By Steve Smith, Healthcare Success Senior Consultant
What does a typical visit to your medical practice have to say about your practice reputation? Here are five ways to exceed expectations and create a memorable service experience - a cornerstone of superior healthcare branding.
One of the great myths of customer service is that providing great - or even good - service requires a "program" or a "policy." The program or policy can be so grand that in larger enterprises there may even be a person whose sole function is the maintenance of a customer service program.
That's the myth. The reality is that creating a memorable patient experience requires only a few basic principles explained in a meaningful way to your staff.
That memorable patient experience most often depends not only on what is said to a patient but how it is said. Delivering that to your patients takes less than ten seconds per visit.
To understand how easy it is to provide great service, you must understand the typical medical office visit experience from the patient's point of view. Here is a summary of their current expectations:
"I expect to arrive on time for my appointment, only to be greeted by an anonymous multi-tasker sitting behind a desk. This person is answering the phone, entering data, shuffling patient files and answering questions from peers and supervisors so, naturally, she does not have time to welcome me. Instead, I am asked my name, asked if my insurance is still the same, then told, "Have a seat in the waiting room and we'll call you."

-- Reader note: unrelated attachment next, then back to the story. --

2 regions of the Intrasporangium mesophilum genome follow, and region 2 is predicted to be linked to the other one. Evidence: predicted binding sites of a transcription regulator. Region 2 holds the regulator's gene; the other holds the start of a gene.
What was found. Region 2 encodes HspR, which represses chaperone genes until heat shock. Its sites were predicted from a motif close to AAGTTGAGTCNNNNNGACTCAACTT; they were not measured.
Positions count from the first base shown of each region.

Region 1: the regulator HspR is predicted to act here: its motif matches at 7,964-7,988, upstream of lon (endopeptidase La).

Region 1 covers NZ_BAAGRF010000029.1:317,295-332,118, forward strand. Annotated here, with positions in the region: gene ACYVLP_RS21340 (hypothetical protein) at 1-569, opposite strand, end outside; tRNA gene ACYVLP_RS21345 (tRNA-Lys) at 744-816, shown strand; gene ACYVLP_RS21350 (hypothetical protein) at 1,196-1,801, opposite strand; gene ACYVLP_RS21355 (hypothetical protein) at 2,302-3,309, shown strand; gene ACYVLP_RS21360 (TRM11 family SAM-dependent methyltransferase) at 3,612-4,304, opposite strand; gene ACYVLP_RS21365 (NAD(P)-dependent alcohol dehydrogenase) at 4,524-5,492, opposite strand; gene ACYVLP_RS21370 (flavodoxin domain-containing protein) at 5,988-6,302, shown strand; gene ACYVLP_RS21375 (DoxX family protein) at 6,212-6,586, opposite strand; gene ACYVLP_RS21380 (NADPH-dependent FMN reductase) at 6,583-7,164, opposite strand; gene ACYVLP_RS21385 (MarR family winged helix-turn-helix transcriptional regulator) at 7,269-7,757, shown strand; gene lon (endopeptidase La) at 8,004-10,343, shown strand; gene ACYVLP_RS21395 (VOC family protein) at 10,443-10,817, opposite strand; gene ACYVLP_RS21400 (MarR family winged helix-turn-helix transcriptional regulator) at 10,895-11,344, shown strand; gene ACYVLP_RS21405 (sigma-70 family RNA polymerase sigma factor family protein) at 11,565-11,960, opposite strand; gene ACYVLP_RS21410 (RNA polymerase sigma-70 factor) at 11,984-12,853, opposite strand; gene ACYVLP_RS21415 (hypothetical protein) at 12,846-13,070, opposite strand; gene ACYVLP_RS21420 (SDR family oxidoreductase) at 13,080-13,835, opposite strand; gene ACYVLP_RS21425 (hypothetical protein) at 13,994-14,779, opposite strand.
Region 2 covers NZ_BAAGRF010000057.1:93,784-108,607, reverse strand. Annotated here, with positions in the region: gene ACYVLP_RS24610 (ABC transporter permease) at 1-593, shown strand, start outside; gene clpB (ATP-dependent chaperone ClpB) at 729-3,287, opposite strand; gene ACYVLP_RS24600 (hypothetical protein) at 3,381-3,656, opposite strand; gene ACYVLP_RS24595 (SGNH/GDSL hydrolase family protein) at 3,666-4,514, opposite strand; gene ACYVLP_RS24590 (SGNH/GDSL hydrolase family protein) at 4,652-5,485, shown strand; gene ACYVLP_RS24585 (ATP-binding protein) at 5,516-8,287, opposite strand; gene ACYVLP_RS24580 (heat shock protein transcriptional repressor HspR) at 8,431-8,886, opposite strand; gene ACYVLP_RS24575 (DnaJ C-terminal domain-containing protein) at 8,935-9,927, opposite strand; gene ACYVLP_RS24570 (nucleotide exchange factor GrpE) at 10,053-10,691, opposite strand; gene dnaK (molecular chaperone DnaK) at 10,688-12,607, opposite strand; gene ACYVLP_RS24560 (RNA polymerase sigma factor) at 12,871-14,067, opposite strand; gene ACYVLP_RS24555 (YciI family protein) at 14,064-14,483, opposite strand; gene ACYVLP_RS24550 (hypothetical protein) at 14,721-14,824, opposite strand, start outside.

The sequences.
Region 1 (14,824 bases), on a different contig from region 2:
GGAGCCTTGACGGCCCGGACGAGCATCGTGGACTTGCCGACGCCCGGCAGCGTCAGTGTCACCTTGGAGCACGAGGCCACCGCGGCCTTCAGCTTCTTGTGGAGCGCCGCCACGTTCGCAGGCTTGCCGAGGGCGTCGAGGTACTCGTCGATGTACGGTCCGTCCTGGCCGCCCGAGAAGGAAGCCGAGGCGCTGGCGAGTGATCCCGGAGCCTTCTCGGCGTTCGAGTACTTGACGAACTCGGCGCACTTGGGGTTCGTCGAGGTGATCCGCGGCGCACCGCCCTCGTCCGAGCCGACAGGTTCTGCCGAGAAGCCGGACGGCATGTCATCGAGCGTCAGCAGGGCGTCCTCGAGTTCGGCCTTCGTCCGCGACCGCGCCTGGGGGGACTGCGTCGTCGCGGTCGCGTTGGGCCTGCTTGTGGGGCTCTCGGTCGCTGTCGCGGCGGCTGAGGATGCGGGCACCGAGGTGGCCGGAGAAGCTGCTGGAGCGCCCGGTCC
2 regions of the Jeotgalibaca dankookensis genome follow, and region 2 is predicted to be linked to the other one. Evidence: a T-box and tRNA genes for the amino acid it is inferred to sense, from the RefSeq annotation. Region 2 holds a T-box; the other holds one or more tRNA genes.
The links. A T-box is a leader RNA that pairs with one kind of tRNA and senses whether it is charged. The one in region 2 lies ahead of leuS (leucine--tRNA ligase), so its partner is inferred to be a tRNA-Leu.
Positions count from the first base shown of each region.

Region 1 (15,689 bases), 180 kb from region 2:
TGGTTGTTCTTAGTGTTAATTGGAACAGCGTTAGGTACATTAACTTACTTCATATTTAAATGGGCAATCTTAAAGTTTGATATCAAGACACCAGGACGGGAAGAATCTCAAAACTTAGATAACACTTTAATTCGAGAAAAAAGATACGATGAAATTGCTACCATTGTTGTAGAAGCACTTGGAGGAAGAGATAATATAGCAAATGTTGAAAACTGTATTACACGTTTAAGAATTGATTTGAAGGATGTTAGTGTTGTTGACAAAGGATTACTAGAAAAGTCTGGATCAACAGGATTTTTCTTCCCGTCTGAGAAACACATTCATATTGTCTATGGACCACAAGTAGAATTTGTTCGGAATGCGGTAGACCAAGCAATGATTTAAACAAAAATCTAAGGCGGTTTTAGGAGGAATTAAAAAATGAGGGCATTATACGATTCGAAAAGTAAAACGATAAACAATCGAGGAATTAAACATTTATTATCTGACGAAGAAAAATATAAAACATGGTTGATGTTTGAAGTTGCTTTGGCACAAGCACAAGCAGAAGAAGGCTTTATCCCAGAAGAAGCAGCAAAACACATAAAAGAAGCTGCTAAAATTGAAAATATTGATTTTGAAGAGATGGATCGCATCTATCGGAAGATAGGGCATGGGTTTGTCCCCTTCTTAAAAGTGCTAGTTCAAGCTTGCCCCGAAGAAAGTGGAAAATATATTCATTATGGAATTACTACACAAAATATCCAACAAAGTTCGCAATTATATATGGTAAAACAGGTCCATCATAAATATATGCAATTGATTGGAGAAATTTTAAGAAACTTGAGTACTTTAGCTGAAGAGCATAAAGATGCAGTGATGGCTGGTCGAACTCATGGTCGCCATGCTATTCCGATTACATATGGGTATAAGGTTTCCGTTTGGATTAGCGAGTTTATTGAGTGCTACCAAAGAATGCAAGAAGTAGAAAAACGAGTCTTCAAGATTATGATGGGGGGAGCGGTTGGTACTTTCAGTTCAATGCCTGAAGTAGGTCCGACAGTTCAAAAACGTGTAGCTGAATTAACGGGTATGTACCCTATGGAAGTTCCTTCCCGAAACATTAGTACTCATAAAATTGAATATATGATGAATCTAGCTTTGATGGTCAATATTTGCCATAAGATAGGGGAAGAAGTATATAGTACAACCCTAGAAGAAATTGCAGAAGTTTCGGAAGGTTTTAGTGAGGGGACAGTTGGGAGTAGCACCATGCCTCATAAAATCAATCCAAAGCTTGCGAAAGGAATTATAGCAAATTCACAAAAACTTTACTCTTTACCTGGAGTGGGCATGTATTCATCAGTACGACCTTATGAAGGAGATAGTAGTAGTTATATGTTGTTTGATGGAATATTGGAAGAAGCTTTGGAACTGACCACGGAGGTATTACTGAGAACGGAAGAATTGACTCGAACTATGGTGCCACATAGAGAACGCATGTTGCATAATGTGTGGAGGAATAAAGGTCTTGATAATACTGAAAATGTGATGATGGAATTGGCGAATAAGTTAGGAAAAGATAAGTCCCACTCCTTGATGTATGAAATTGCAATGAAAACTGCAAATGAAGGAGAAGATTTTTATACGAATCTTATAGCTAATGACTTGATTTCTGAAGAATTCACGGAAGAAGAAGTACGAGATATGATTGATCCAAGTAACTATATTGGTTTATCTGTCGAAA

"So, I wait in the waiting room, and wait, leafing through old magazines and sitting in an uncomfortable chair with a room full of people who would all rather be somewhere else.
"When my name is called, I get more indifference. No one tells me who they are, what they do or are going to do with me, or how long it will take. Instead, I am dumped at the next station, waiting for someone else to treat me the way the last person treated me.
"When I do finally see the doctor, I feel as though I'm on a timer. Just once, I'd like someone to say something nice to me. Ask me about my plans for the weekend or if I have seen any good movies lately - anything to show me that I am a human being and not just file number 46233."
That reality means that the bar—your patient's expectations—is set so low. But it is easy to raise that bar. Using the preceding patient experience as a guide, here are the basic steps toward creating a memorable patient experience.
A few seconds - ten seconds or less - is a low-cost investment with a priceless return.